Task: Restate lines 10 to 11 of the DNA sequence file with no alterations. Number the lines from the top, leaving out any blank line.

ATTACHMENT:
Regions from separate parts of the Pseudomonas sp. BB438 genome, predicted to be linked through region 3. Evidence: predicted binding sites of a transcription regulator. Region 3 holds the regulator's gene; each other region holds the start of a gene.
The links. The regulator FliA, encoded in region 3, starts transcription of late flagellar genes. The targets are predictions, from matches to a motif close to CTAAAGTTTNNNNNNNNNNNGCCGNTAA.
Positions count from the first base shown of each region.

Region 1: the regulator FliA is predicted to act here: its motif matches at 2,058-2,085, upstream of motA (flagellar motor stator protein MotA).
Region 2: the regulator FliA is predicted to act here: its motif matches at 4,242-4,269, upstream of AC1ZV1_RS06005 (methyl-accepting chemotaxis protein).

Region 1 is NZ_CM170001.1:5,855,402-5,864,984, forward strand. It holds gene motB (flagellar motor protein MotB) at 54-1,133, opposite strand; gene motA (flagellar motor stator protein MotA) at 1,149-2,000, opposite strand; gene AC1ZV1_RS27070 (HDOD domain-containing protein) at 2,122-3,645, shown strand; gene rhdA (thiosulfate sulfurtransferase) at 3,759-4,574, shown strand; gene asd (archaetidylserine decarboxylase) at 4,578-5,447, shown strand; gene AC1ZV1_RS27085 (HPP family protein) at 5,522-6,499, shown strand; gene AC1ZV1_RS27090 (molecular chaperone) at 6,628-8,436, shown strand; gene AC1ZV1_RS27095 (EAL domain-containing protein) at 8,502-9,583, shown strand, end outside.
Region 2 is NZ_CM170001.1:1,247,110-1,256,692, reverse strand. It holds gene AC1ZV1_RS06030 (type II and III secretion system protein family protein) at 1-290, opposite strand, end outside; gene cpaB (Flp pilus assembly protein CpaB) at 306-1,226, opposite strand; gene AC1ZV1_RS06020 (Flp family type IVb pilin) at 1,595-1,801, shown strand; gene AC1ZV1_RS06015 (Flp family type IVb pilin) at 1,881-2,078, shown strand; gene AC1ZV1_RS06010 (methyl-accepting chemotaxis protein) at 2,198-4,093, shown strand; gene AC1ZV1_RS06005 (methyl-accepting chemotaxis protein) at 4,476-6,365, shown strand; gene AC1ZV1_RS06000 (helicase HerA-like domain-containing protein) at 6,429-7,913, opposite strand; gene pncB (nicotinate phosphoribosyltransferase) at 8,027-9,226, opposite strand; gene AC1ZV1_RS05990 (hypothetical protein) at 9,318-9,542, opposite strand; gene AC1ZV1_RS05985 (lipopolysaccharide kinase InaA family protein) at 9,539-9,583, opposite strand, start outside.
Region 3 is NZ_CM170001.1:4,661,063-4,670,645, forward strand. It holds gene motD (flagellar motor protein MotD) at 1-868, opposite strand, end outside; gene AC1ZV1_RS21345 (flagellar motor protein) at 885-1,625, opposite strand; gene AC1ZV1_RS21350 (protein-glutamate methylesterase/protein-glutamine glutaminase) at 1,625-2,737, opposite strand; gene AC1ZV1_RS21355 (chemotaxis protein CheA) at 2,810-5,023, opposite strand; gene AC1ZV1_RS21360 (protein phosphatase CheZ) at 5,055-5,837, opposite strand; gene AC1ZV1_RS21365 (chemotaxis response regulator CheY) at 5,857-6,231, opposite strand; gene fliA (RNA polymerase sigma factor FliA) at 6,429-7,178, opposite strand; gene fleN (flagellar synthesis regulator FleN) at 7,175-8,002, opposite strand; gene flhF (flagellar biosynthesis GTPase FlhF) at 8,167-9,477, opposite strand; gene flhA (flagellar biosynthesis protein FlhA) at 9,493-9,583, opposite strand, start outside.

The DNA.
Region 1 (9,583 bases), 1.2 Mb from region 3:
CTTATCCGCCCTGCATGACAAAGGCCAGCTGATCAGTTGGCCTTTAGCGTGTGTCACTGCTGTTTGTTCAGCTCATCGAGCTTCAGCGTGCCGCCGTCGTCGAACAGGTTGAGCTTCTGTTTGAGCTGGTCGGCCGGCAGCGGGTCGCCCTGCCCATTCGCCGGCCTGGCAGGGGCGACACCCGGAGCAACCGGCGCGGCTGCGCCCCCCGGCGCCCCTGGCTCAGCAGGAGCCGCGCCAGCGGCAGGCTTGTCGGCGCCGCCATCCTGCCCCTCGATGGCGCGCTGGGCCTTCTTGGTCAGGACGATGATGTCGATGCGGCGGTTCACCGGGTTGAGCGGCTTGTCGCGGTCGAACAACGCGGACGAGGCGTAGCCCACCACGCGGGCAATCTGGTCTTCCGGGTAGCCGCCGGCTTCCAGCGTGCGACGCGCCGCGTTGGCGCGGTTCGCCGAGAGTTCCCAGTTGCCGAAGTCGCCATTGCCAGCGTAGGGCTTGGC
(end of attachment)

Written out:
Region 1 (9,583 bases), 1.2 Mb from region 3:
CTTATCCGCCCTGCATGACAAAGGCCAGCTGATCAGTTGGCCTTTAGCGTGTGTCACTGCTGTTTGTTCAGCTCATCGAGCTTCAGCGTGCCGCCGTCGTCGAACAGGTTGAGCTTCTGTTTGAGCTGGTCGGCCGGCAGCGGGTCGCCCTGCCCATTCGCCGGCCTGGCAGGGGCGACACCCGGAGCAACCGGCGCGGCTGCGCCCCCCGGCGCCCCTGGCTCAGCAGGAGCCGCGCCAGCGGCAGGCTTGTCGGCGCCGCCATCCTGCCCCTCGATGGCGCGCTGGGCCTTCTTGGTCAGGACGATGATGTCGATGCGGCGGTTCACCGGGTTGAGCGGCTTGTCGCGGTCGAACAACGCGGACGAGGCGTAGCCCACCACGCGGGCAATCTGGTCTTCCGGGTAGCCGCCGGCTTCCAGCGTGCGACGCGCCGCGTTGGCGCGGTTCGCCGAGAGTTCCCAGTTGCCGAAGTCGCCATTGCCAGCGTAGGGCTTGGC